Prax­is Pre­ci­sion Med­i­cines launch­es with $100M and bold sights on long-eva­sive neu­ro­log­i­cal dis­or­ders

It’s go­ing to be the era of neu­ro­science, Roche CEO Bill An­der­son de­clared on stage at the JP Mor­gan Health­care Con­fer­ence in Jan­u­ary. The field, he said, had “the po­ten­tial to be in the ‘20s what on­col­o­gy was for the last decade.”

Five months in­to that decade, a new biotech is emerg­ing from stealth mode with large in­vest­ments from Black­stone and two drugs al­ready in Phase II, one of them near­ing a piv­otal tri­al. Called Prax­is Pre­ci­sion Med­i­cines, since 2016 it’s raised $100 mil­lion — with No­vo Hold­ings, Vi­da Ven­tures and Even­tide al­so chip­ping in — to back a bet that, by find­ing the un­der­ly­ing cause of rare neu­ro­log­i­cal dis­eases, they could find and treat mech­a­nisms be­hind more com­mon ones.

For all An­der­son’s op­ti­mism about the fu­ture, though, Prax­is emerges at a tough time for neu­ro­science-fo­cused biotechs. Much of the rest of Big Phar­ma has all but aban­doned the field. The last ma­jor piece of neu­ro-news of the pre­vi­ous decade was the an­nounce­ment, in De­cem­ber, that Sage Ther­a­peu­tics’ vaunt­ed drug for ma­jor de­pres­sive dis­or­der had failed a large tri­al, a read­out that has since cost the com­pa­ny $6 bil­lion in mar­ket cap and in­duced them to cut more than half their staff. Prax­is’s lead drug goes af­ter the same in­di­ca­tion.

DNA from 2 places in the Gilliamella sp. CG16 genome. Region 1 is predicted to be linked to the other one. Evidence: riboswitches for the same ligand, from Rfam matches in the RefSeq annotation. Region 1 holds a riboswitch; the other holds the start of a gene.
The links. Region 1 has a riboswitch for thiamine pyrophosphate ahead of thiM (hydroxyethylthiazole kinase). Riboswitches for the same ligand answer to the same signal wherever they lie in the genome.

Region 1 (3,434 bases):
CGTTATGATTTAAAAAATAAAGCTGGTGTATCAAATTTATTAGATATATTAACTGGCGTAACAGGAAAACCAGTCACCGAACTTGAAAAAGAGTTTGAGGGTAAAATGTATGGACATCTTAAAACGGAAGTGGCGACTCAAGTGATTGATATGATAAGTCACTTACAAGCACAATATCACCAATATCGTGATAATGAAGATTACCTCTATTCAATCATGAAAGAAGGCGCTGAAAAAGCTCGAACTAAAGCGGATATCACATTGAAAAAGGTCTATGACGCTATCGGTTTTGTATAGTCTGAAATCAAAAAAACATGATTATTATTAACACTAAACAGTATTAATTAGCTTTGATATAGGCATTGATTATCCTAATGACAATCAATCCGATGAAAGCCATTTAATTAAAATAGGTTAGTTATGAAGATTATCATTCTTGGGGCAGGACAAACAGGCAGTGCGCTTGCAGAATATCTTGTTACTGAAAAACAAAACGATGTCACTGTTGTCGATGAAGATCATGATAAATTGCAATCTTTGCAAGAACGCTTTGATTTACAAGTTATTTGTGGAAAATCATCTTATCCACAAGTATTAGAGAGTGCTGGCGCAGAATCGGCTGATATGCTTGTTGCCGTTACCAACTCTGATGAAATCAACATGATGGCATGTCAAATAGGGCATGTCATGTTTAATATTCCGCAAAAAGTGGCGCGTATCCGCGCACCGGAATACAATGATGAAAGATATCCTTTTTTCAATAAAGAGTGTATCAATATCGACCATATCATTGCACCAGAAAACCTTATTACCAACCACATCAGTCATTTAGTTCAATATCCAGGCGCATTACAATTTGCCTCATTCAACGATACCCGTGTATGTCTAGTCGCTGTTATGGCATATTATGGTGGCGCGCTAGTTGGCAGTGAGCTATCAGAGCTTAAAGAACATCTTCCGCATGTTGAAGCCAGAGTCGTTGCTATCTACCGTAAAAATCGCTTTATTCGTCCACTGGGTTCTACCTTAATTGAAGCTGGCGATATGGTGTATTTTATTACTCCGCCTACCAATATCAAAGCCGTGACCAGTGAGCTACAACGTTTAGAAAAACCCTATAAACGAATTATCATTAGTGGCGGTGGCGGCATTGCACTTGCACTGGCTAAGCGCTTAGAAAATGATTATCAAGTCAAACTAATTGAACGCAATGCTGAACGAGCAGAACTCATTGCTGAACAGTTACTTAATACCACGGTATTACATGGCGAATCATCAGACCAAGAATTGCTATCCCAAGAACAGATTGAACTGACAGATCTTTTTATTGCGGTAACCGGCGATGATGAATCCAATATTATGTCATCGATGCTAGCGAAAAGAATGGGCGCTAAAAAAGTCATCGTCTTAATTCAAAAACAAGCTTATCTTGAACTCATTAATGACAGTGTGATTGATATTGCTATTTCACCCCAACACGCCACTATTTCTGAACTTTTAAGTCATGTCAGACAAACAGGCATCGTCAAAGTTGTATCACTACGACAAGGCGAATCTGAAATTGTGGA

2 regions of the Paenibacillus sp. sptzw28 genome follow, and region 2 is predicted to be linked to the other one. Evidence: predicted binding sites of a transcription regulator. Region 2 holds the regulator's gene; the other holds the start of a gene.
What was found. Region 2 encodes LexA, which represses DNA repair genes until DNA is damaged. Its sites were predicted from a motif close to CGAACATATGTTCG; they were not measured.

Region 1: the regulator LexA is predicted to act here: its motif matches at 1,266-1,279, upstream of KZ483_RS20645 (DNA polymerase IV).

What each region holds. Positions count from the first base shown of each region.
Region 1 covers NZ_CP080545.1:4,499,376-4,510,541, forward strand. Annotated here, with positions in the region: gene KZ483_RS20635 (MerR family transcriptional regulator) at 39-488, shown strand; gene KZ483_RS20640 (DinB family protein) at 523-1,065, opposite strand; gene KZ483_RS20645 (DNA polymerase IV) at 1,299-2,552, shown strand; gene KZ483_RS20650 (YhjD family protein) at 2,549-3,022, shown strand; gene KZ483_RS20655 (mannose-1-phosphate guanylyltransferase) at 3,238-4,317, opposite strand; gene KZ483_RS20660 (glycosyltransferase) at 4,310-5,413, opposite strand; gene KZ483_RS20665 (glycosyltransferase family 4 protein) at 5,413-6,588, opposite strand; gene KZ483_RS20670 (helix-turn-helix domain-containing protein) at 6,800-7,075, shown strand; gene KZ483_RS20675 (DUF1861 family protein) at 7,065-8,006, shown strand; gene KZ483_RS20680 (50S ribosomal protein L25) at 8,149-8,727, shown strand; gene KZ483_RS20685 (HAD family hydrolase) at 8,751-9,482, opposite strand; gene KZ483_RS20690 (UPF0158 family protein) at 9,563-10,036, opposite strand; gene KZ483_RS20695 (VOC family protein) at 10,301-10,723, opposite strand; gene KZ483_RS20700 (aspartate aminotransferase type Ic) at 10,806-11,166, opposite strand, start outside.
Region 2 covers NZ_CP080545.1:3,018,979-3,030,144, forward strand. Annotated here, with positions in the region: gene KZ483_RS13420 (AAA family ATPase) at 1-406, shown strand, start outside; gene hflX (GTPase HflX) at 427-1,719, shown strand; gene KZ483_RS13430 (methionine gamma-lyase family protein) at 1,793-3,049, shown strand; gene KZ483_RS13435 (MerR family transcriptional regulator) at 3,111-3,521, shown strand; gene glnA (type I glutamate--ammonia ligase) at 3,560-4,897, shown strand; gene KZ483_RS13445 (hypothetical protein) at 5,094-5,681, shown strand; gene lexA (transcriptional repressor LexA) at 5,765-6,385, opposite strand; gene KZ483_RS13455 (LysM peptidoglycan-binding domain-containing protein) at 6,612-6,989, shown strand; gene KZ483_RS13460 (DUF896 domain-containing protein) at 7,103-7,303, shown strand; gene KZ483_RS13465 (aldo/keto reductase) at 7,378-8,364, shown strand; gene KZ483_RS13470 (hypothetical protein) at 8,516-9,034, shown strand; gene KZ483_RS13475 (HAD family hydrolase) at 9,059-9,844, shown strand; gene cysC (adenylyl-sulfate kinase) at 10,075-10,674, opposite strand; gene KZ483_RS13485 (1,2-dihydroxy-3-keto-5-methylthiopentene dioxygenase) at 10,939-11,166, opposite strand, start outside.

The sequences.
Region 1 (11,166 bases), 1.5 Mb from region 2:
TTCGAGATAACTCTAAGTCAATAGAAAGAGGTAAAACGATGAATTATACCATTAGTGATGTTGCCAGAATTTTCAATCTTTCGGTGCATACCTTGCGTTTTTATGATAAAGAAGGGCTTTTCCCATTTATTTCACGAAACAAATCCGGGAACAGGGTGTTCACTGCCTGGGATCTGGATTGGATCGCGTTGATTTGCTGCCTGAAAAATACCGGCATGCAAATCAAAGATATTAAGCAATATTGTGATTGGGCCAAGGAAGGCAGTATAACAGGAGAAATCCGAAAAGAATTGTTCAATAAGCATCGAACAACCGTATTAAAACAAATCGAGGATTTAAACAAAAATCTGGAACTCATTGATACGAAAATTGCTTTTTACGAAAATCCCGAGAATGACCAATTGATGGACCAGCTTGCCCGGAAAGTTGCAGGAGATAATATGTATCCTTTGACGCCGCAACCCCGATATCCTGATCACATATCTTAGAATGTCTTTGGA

Mar­cio Souza

“It’s a chal­leng­ing field,” Prax­is CEO Mar­cio Souza ac­knowl­edged in an in­ter­view.

The com­pa­ny be­gan as an ef­fort to find de no­vo mu­ta­tions that caused epilep­sy — the spon­ta­neous ge­net­ic mal­func­tions that cause the dis­ease in pa­tients who did not in­her­it it from their par­ents. The search turned up, among oth­er things, a gene that af­fects cal­ci­um chan­nels in the brain. But in­stead of try­ing to fix that mu­ta­tion, they used that in­for­ma­tion to fig­ure out how that chan­nel — and how that chan­nel falling out of bal­ance, with neu­rons fir­ing too much or too lit­tle —played a role in oth­er dis­eases.

“What be­came quite clear is that when you were look­ing be­yond just the pure mu­ta­tions … we were all talk­ing about im­bal­ances in a giv­en part of the brain, and nor­mal­ly as it re­lates to a spe­cif­ic chan­nel,” Souza said. “A lot of peo­ple jumped in the past from mu­ta­tion — cor­rect­ing that mu­ta­tion, or cor­rect­ing the ge­net­ic de­fect. What we’re do­ing dif­fer­ent­ly is look­ing in­to how that man­i­fests and at­tempt­ing to cor­rect the ac­tu­al man­i­fes­ta­tion.”